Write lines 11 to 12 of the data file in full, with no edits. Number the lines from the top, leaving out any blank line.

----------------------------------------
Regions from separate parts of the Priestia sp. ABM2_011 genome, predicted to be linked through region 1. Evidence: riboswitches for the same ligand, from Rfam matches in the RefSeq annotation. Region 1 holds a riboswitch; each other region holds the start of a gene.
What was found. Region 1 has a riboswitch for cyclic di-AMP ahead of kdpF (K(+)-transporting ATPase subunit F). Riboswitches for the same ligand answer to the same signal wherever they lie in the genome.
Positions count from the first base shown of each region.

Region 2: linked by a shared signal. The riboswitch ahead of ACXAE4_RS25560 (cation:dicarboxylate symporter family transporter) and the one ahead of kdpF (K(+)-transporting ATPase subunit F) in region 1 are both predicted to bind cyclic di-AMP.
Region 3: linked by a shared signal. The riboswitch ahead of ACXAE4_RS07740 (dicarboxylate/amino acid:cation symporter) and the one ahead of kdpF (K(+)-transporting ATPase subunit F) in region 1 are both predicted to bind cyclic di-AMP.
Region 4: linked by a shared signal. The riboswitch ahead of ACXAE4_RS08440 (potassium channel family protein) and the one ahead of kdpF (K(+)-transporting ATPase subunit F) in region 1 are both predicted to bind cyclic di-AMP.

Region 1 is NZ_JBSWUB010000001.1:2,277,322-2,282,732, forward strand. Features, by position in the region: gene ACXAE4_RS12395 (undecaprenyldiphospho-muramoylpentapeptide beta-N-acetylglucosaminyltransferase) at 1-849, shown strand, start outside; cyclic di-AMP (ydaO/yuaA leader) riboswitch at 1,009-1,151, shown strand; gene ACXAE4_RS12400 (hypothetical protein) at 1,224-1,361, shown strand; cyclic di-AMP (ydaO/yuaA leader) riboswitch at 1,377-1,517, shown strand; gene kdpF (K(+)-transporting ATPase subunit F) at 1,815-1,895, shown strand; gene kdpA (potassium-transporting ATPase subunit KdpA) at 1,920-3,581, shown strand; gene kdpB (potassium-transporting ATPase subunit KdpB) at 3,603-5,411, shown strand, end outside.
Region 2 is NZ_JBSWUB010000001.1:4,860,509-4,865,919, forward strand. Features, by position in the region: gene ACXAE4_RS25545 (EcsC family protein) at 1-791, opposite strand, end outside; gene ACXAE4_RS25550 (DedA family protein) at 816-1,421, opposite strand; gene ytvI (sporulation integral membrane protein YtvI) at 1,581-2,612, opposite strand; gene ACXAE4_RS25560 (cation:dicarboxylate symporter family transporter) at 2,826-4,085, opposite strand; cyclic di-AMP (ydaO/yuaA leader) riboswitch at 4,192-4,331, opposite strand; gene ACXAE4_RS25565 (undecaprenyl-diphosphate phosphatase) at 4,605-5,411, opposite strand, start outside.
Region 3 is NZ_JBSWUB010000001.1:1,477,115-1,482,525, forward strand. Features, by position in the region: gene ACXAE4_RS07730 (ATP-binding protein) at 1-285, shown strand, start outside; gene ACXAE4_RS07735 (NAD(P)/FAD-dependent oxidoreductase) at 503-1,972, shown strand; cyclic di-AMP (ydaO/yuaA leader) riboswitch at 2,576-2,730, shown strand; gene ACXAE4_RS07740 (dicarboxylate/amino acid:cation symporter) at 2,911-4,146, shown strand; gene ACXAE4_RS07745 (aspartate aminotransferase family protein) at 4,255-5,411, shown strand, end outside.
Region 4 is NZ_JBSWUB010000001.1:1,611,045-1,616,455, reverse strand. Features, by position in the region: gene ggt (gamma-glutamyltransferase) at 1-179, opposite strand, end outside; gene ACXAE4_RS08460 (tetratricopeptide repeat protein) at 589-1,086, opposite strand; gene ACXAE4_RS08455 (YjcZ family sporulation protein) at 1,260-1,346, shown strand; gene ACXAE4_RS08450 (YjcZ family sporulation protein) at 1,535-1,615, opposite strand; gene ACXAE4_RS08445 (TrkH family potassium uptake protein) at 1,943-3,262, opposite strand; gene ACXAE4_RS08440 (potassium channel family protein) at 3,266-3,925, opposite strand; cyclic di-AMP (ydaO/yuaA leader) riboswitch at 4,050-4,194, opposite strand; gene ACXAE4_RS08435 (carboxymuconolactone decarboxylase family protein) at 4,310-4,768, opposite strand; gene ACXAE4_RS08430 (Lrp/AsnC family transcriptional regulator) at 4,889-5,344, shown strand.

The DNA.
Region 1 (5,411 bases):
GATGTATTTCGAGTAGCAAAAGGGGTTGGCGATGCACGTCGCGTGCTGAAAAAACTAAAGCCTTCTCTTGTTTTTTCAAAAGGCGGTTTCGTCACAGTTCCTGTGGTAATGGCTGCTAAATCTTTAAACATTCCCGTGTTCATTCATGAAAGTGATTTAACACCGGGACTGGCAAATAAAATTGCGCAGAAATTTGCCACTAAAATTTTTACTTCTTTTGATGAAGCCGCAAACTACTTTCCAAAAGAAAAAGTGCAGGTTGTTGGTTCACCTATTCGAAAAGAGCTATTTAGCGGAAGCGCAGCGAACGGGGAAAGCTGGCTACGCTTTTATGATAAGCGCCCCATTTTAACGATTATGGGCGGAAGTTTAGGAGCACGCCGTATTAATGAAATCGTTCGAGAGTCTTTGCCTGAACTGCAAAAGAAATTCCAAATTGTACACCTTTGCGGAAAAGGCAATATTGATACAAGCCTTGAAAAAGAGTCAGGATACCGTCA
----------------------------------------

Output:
The DNA.
Region 1 (5,411 bases):